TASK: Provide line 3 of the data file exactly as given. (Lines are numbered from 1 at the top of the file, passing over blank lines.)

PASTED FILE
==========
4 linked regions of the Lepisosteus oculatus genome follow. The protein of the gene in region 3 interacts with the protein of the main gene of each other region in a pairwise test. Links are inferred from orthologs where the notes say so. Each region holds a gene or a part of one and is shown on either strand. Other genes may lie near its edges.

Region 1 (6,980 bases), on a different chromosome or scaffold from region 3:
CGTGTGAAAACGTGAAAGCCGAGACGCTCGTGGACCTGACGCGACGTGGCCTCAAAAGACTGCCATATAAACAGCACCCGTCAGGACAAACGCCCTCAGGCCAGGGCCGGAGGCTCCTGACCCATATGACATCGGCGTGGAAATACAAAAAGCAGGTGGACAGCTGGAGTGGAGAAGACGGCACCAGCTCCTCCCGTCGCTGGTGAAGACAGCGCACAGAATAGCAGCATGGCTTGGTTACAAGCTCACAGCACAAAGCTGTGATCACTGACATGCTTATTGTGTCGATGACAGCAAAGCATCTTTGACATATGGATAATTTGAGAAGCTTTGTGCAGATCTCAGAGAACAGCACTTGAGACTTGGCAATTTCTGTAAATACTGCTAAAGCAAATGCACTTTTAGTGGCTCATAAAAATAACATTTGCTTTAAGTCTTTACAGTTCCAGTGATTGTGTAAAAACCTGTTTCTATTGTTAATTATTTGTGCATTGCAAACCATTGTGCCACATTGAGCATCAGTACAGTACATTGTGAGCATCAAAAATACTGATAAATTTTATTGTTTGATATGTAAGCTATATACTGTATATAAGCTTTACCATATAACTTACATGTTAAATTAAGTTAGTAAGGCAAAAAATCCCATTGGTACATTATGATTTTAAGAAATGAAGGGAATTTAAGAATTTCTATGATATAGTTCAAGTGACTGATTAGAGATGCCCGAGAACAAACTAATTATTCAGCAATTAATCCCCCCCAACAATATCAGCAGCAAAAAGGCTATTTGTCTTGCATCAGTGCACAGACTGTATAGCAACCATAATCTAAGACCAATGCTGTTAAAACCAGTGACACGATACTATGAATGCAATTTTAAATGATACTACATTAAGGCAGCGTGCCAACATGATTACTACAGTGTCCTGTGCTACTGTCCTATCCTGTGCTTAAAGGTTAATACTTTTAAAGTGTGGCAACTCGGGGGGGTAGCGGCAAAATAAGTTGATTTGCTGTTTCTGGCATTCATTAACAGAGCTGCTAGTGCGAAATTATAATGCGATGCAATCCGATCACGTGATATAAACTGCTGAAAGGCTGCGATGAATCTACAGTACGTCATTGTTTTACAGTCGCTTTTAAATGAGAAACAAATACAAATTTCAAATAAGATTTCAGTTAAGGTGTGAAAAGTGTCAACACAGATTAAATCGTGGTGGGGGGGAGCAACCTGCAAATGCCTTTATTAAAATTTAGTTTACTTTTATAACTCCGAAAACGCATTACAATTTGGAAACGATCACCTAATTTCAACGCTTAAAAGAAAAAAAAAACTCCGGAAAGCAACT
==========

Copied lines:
CGTGTGAAAACGTGAAAGCCGAGACGCTCGTGGACCTGACGCGACGTGGCCTCAAAAGACTGCCATATAAACAGCACCCGTCAGGACAAACGCCCTCAGGCCAGGGCCGGAGGCTCCTGACCCATATGACATCGGCGTGGAAATACAAAAAGCAGGTGGACAGCTGGAGTGGAGAAGACGGCACCAGCTCCTCCCGTCGCTGGTGAAGACAGCGCACAGAATAGCAGCATGGCTTGGTTACAAGCTCACAGCACAAAGCTGTGATCACTGACATGCTTATTGTGTCGATGACAGCAAAGCATCTTTGACATATGGATAATTTGAGAAGCTTTGTGCAGATCTCAGAGAACAGCACTTGAGACTTGGCAATTTCTGTAAATACTGCTAAAGCAAATGCACTTTTAGTGGCTCATAAAAATAACATTTGCTTTAAGTCTTTACAGTTCCAGTGATTGTGTAAAAACCTGTTTCTATTGTTAATTATTTGTGCATTGCAAACCATTGTGCCACATTGAGCATCAGTACAGTACATTGTGAGCATCAAAAATACTGATAAATTTTATTGTTTGATATGTAAGCTATATACTGTATATAAGCTTTACCATATAACTTACATGTTAAATTAAGTTAGTAAGGCAAAAAATCCCATTGGTACATTATGATTTTAAGAAATGAAGGGAATTTAAGAATTTCTATGATATAGTTCAAGTGACTGATTAGAGATGCCCGAGAACAAACTAATTATTCAGCAATTAATCCCCCCCAACAATATCAGCAGCAAAAAGGCTATTTGTCTTGCATCAGTGCACAGACTGTATAGCAACCATAATCTAAGACCAATGCTGTTAAAACCAGTGACACGATACTATGAATGCAATTTTAAATGATACTACATTAAGGCAGCGTGCCAACATGATTACTACAGTGTCCTGTGCTACTGTCCTATCCTGTGCTTAAAGGTTAATACTTTTAAAGTGTGGCAACTCGGGGGGGTAGCGGCAAAATAAGTTGATTTGCTGTTTCTGGCATTCATTAACAGAGCTGCTAGTGCGAAATTATAATGCGATGCAATCCGATCACGTGATATAAACTGCTGAAAGGCTGCGATGAATCTACAGTACGTCATTGTTTTACAGTCGCTTTTAAATGAGAAACAAATACAAATTTCAAATAAGATTTCAGTTAAGGTGTGAAAAGTGTCAACACAGATTAAATCGTGGTGGGGGGGAGCAACCTGCAAATGCCTTTATTAAAATTTAGTTTACTTTTATAACTCCGAAAACGCATTACAATTTGGAAACGATCACCTAATTTCAACGCTTAAAAGAAAAAAAAAACTCCGGAAAGCAACT